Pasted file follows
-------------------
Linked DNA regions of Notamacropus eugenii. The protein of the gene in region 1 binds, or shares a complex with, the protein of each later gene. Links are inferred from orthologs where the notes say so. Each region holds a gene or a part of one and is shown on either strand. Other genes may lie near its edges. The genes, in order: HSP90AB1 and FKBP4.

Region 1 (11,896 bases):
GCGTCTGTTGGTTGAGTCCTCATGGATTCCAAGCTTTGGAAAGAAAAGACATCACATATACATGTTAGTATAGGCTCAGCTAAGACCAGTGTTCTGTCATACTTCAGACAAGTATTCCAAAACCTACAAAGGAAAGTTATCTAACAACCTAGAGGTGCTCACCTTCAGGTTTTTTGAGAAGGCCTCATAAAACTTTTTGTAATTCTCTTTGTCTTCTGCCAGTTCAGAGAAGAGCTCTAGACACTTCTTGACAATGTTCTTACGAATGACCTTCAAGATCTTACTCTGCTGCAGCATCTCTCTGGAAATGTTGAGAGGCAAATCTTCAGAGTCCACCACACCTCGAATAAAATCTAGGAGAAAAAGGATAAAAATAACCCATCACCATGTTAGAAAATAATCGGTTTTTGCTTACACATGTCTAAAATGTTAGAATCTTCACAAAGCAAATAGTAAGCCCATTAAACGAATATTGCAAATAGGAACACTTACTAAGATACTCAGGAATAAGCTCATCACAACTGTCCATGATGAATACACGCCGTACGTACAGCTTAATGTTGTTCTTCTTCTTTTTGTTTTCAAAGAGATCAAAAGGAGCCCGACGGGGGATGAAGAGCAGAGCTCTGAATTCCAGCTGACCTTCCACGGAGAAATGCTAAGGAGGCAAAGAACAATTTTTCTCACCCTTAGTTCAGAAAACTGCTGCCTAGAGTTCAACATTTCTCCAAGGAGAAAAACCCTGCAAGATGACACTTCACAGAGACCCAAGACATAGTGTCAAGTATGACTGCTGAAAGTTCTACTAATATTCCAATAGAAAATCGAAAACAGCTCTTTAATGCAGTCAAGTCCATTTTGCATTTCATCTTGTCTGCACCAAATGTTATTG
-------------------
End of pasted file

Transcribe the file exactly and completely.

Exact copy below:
Linked DNA regions of Notamacropus eugenii. The protein of the gene in region 1 binds, or shares a complex with, the protein of each later gene. Links are inferred from orthologs where the notes say so. Each region holds a gene or a part of one and is shown on either strand. Other genes may lie near its edges. The genes, in order: HSP90AB1 and FKBP4.

Region 1 (11,896 bases):
GCGTCTGTTGGTTGAGTCCTCATGGATTCCAAGCTTTGGAAAGAAAAGACATCACATATACATGTTAGTATAGGCTCAGCTAAGACCAGTGTTCTGTCATACTTCAGACAAGTATTCCAAAACCTACAAAGGAAAGTTATCTAACAACCTAGAGGTGCTCACCTTCAGGTTTTTTGAGAAGGCCTCATAAAACTTTTTGTAATTCTCTTTGTCTTCTGCCAGTTCAGAGAAGAGCTCTAGACACTTCTTGACAATGTTCTTACGAATGACCTTCAAGATCTTACTCTGCTGCAGCATCTCTCTGGAAATGTTGAGAGGCAAATCTTCAGAGTCCACCACACCTCGAATAAAATCTAGGAGAAAAAGGATAAAAATAACCCATCACCATGTTAGAAAATAATCGGTTTTTGCTTACACATGTCTAAAATGTTAGAATCTTCACAAAGCAAATAGTAAGCCCATTAAACGAATATTGCAAATAGGAACACTTACTAAGATACTCAGGAATAAGCTCATCACAACTGTCCATGATGAATACACGCCGTACGTACAGCTTAATGTTGTTCTTCTTCTTTTTGTTTTCAAAGAGATCAAAAGGAGCCCGACGGGGGATGAAGAGCAGAGCTCTGAATTCCAGCTGACCTTCCACGGAGAAATGCTAAGGAGGCAAAGAACAATTTTTCTCACCCTTAGTTCAGAAAACTGCTGCCTAGAGTTCAACATTTCTCCAAGGAGAAAAACCCTGCAAGATGACACTTCACAGAGACCCAAGACATAGTGTCAAGTATGACTGCTGAAAGTTCTACTAATATTCCAATAGAAAATCGAAAACAGCTCTTTAATGCAGTCAAGTCCATTTTGCATTTCATCTTGTCTGCACCAAATGTTATTG